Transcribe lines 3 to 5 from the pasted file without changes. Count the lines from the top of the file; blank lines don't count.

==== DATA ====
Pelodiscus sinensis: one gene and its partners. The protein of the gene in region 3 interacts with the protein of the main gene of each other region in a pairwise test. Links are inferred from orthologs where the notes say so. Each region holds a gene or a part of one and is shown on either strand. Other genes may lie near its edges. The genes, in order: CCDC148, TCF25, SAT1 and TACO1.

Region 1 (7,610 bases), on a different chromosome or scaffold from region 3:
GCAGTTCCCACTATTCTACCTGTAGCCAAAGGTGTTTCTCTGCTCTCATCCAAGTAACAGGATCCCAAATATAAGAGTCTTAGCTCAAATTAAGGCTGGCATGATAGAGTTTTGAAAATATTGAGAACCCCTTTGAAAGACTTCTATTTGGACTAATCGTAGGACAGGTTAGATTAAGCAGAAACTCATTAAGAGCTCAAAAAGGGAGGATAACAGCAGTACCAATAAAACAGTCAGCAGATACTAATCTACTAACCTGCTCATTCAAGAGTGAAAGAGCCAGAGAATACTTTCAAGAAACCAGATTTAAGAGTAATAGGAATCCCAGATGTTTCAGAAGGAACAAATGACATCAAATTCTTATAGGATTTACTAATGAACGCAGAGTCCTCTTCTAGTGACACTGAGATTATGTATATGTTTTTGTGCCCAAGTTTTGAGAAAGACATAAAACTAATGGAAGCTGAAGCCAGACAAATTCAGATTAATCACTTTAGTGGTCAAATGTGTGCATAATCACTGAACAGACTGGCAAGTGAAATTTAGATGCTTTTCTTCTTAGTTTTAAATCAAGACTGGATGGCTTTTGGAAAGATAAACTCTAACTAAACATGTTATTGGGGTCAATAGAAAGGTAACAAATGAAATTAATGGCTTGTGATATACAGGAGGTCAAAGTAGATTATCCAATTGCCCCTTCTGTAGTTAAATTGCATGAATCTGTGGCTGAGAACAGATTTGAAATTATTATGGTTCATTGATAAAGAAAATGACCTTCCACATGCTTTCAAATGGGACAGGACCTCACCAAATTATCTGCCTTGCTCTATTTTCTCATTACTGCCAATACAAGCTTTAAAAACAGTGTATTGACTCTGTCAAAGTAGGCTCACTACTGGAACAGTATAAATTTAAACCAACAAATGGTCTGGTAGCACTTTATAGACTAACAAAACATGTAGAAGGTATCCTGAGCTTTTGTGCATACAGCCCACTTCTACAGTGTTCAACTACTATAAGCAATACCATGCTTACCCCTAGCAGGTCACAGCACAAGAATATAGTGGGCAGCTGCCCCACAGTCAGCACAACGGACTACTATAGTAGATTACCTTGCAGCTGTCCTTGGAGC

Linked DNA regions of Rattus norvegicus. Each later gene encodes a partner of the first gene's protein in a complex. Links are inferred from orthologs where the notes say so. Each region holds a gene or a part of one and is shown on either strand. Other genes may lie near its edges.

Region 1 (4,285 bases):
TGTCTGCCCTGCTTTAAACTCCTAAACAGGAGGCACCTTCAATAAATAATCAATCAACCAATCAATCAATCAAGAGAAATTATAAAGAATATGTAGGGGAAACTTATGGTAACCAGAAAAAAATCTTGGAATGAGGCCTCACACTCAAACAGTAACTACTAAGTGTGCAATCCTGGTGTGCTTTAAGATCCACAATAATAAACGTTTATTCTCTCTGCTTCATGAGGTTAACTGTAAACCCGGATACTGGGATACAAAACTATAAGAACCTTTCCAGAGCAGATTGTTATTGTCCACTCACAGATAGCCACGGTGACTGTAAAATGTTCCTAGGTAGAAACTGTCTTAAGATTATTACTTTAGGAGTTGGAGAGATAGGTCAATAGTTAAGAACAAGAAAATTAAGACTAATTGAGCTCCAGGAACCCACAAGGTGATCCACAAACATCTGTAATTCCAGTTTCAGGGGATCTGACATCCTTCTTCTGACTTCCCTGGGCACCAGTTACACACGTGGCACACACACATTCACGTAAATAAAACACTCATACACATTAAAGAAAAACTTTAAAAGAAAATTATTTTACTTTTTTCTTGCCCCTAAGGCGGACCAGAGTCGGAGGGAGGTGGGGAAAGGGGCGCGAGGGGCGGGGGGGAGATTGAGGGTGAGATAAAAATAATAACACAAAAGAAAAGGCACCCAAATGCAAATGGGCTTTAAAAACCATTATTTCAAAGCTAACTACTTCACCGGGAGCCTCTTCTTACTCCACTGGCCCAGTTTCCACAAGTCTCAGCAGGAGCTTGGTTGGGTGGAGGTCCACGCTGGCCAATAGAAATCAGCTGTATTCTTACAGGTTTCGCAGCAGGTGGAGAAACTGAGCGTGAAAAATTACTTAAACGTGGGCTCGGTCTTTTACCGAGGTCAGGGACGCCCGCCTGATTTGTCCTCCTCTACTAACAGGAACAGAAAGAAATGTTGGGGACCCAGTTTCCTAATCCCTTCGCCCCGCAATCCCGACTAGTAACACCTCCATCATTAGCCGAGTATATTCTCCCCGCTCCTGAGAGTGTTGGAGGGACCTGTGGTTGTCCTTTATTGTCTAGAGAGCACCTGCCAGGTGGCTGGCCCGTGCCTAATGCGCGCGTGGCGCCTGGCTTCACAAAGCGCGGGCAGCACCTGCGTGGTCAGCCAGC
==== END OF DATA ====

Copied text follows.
GCAGTTCCCACTATTCTACCTGTAGCCAAAGGTGTTTCTCTGCTCTCATCCAAGTAACAGGATCCCAAATATAAGAGTCTTAGCTCAAATTAAGGCTGGCATGATAGAGTTTTGAAAATATTGAGAACCCCTTTGAAAGACTTCTATTTGGACTAATCGTAGGACAGGTTAGATTAAGCAGAAACTCATTAAGAGCTCAAAAAGGGAGGATAACAGCAGTACCAATAAAACAGTCAGCAGATACTAATCTACTAACCTGCTCATTCAAGAGTGAAAGAGCCAGAGAATACTTTCAAGAAACCAGATTTAAGAGTAATAGGAATCCCAGATGTTTCAGAAGGAACAAATGACATCAAATTCTTATAGGATTTACTAATGAACGCAGAGTCCTCTTCTAGTGACACTGAGATTATGTATATGTTTTTGTGCCCAAGTTTTGAGAAAGACATAAAACTAATGGAAGCTGAAGCCAGACAAATTCAGATTAATCACTTTAGTGGTCAAATGTGTGCATAATCACTGAACAGACTGGCAAGTGAAATTTAGATGCTTTTCTTCTTAGTTTTAAATCAAGACTGGATGGCTTTTGGAAAGATAAACTCTAACTAAACATGTTATTGGGGTCAATAGAAAGGTAACAAATGAAATTAATGGCTTGTGATATACAGGAGGTCAAAGTAGATTATCCAATTGCCCCTTCTGTAGTTAAATTGCATGAATCTGTGGCTGAGAACAGATTTGAAATTATTATGGTTCATTGATAAAGAAAATGACCTTCCACATGCTTTCAAATGGGACAGGACCTCACCAAATTATCTGCCTTGCTCTATTTTCTCATTACTGCCAATACAAGCTTTAAAAACAGTGTATTGACTCTGTCAAAGTAGGCTCACTACTGGAACAGTATAAATTTAAACCAACAAATGGTCTGGTAGCACTTTATAGACTAACAAAACATGTAGAAGGTATCCTGAGCTTTTGTGCATACAGCCCACTTCTACAGTGTTCAACTACTATAAGCAATACCATGCTTACCCCTAGCAGGTCACAGCACAAGAATATAGTGGGCAGCTGCCCCACAGTCAGCACAACGGACTACTATAGTAGATTACCTTGCAGCTGTCCTTGGAGC

Linked DNA regions of Rattus norvegicus. Each later gene encodes a partner of the first gene's protein in a complex. Links are inferred from orthologs where the notes say so. Each region holds a gene or a part of one and is shown on either strand. Other genes may lie near its edges.

Region 1 (4,285 bases):